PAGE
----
Earlier this week, The New York Post published a photo of a man moments before his death, struggling to escape from subway tracks and the incoming train. As the daily publication’s cover, it instantly made national news across the nation.
Many found the photo to be an example of bad journalism. Others were quick to question why the photographer, identified as R. Umar Abbasi, snapped a photo instead of trying to save the man’s life. The man in the photo, Ki Suk Han, was nearly 60 feet away from Abbasi.
The events have led to many debates and criticisms about whether Abassi could have reached the man in time. In response, Abbasi chronicled his perspective of the event in a piece for the New York Post.
“I have to say I was surprised at the anger over the pictures,” Abbasi wrote. “People think I had time to set the camera and take photos, and that isn’t the case. I just ran towards that train.”
In other interviews, Abbasi is quoted in having attempted to stop the train by using the flash on his camera. “It took me a second to figure what had happened,” Abbasi said. “The only thing I could do was to alert the train with my camera flash and I started running.”
The incident has also sparked an ethical discussion on college campuses.
It has especially resonated with journalism and communications students. Drew Teague, a journalism student at the University of Kentucky, found the publication of Abbasi’s photo to be sensationalized journalism.
“This is a photo put on the cover to do what is happening, get talked about,” Teague said. “It is getting people to talk about and pick up the issue of the paper to move sales and make more money.”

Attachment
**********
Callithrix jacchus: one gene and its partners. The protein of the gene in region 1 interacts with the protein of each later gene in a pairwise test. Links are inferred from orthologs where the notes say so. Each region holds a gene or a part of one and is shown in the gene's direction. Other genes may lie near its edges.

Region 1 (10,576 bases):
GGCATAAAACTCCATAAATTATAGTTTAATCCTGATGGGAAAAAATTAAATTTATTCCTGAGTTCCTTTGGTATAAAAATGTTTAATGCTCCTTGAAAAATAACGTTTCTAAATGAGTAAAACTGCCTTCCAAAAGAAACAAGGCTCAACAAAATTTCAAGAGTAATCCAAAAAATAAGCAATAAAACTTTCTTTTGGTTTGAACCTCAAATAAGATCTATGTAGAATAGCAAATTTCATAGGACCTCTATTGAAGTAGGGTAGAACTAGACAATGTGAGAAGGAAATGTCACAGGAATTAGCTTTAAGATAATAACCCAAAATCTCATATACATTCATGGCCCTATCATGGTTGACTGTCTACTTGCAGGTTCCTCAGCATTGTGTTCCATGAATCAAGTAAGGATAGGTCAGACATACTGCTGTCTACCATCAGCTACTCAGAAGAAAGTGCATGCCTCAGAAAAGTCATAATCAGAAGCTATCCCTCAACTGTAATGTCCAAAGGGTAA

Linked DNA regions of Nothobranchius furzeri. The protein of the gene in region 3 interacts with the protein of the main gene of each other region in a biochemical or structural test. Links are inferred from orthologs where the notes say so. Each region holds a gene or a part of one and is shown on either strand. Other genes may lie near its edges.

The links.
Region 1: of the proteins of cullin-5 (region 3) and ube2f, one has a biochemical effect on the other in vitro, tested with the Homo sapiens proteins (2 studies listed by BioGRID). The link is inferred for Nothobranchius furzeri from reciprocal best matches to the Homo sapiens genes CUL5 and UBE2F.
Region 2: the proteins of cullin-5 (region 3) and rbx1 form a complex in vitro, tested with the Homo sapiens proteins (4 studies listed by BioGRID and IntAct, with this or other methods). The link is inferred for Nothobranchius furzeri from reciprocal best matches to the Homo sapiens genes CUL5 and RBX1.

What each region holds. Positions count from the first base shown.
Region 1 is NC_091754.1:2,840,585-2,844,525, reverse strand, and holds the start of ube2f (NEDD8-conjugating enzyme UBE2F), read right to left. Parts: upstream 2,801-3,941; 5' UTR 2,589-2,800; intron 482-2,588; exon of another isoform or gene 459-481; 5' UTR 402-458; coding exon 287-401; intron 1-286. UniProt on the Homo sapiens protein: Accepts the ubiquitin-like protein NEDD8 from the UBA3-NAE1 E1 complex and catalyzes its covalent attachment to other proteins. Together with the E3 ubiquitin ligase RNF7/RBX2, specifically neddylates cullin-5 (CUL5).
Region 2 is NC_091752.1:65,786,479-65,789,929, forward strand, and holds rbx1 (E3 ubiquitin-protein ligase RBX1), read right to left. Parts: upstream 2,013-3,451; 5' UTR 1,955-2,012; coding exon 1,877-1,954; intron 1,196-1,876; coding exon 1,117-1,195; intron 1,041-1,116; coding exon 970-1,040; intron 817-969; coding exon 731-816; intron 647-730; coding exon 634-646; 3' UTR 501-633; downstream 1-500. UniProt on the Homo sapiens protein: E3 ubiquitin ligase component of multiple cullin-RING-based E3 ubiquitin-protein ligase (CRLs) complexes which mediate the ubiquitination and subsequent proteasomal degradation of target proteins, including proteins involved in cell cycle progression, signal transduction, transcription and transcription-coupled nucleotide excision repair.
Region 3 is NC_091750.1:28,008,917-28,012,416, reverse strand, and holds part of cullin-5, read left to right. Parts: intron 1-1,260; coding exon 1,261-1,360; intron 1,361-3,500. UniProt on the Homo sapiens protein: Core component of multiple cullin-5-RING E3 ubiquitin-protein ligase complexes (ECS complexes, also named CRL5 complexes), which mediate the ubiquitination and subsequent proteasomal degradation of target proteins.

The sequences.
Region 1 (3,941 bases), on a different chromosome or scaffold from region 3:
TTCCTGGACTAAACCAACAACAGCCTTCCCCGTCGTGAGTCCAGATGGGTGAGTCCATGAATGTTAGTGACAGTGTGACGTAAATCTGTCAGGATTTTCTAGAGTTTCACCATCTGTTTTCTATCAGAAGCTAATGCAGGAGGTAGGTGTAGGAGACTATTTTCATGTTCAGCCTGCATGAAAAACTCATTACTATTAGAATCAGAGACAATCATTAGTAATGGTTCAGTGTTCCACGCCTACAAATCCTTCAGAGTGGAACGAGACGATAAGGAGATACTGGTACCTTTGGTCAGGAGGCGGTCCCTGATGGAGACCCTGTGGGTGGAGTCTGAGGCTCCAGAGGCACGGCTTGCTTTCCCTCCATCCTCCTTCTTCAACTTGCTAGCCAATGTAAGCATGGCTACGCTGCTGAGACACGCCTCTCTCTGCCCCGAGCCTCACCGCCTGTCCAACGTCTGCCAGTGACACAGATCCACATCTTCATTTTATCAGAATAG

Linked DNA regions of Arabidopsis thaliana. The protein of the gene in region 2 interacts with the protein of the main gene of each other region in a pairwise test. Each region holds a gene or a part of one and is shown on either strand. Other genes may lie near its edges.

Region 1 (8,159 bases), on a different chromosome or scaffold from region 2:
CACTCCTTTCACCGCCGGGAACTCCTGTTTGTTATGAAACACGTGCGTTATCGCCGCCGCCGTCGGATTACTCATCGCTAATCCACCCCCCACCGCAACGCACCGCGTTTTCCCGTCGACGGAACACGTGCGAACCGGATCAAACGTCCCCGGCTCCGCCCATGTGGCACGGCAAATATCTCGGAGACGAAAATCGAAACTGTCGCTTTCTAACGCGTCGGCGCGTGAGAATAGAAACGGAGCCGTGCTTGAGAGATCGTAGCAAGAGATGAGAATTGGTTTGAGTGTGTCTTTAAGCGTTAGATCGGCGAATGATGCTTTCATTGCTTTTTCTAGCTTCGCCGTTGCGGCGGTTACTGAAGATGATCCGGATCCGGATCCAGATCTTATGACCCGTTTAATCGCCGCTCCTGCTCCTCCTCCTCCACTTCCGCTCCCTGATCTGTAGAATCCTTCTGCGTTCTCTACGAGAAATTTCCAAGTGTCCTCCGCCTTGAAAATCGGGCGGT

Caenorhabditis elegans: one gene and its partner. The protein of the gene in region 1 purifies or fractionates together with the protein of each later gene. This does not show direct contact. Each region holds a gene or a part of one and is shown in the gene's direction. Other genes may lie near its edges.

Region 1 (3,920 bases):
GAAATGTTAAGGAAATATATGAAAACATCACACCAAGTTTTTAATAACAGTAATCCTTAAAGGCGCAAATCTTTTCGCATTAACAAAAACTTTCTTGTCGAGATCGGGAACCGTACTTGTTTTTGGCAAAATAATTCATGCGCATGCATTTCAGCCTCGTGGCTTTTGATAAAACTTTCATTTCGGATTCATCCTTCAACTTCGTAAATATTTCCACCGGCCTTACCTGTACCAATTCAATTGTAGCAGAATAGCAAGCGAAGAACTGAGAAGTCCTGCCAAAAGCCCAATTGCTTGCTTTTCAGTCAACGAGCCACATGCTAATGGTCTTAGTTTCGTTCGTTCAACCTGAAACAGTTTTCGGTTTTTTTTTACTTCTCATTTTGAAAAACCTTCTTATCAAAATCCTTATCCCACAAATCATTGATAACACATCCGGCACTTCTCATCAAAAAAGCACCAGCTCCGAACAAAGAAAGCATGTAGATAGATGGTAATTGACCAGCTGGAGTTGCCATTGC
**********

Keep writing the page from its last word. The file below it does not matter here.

Kayla Reopelle, a documentary studies student at Ithaca College, agreed with Teague’s statement. “If good journalism is sensational journalism, then yes, this is a prime example of good journalism,”Reopelle said. “To me, journalism should strive to be truthful, relevant, and a contribution to a community’s knowledge. Though this image is truthful, it does not seem relevant as a front page story.”
The photo also has campuses wondering about their future in the journalism industry. In a Forbes guest post, University of Pennsylvania senior Joe Pinsker writes about how his class analyzed the photo’s place in journalism, and then the ethics behind it.
“Photos contain multitudes of maybes,” Pinsker wrote. “At first blush, the guilt of Abbasi’s inaction seems clear-cut; that his camera was the first thing he reached for seems like our generation’s Instagram reflex gone horribly awry. Maybe thinking clearly isn’t an option in that kind of situation.”
Pinsker, in his piece, ultimately puts the blame of the situation on The New York Post.
“The question that The New York Post had… to answer, was whether the photo should have been published at all,” Pinsker wrote. “I think the question should be is it ethical for the paper to run this as their cover story, with a page size image of a person about to die,” Teague said. “Maybe it wouldn’t be so horrible had the headline been focused on the happens, no so much that the person died.”
The photo’s publication also has students wondering about their future in the journalism industry.
“I would not want to work for a news outlet that places sensational journalism as its highest priority,” Reopelle said. “I don’t know what options I will have when I enter the real world, but I hope I can work for a company that produces work based on informing individuals.”
Students ultimately have much to learn and deliberate upon in regards to the photo. While it seems that there is no correct solution in this debate between ethics. and journalism, students can find comfort in what they would have done had they been in Abbasi’s situation.
“I would have not had my camera anywhere near my face,” Teague said. “Journalism would not have been on my mind at all.”
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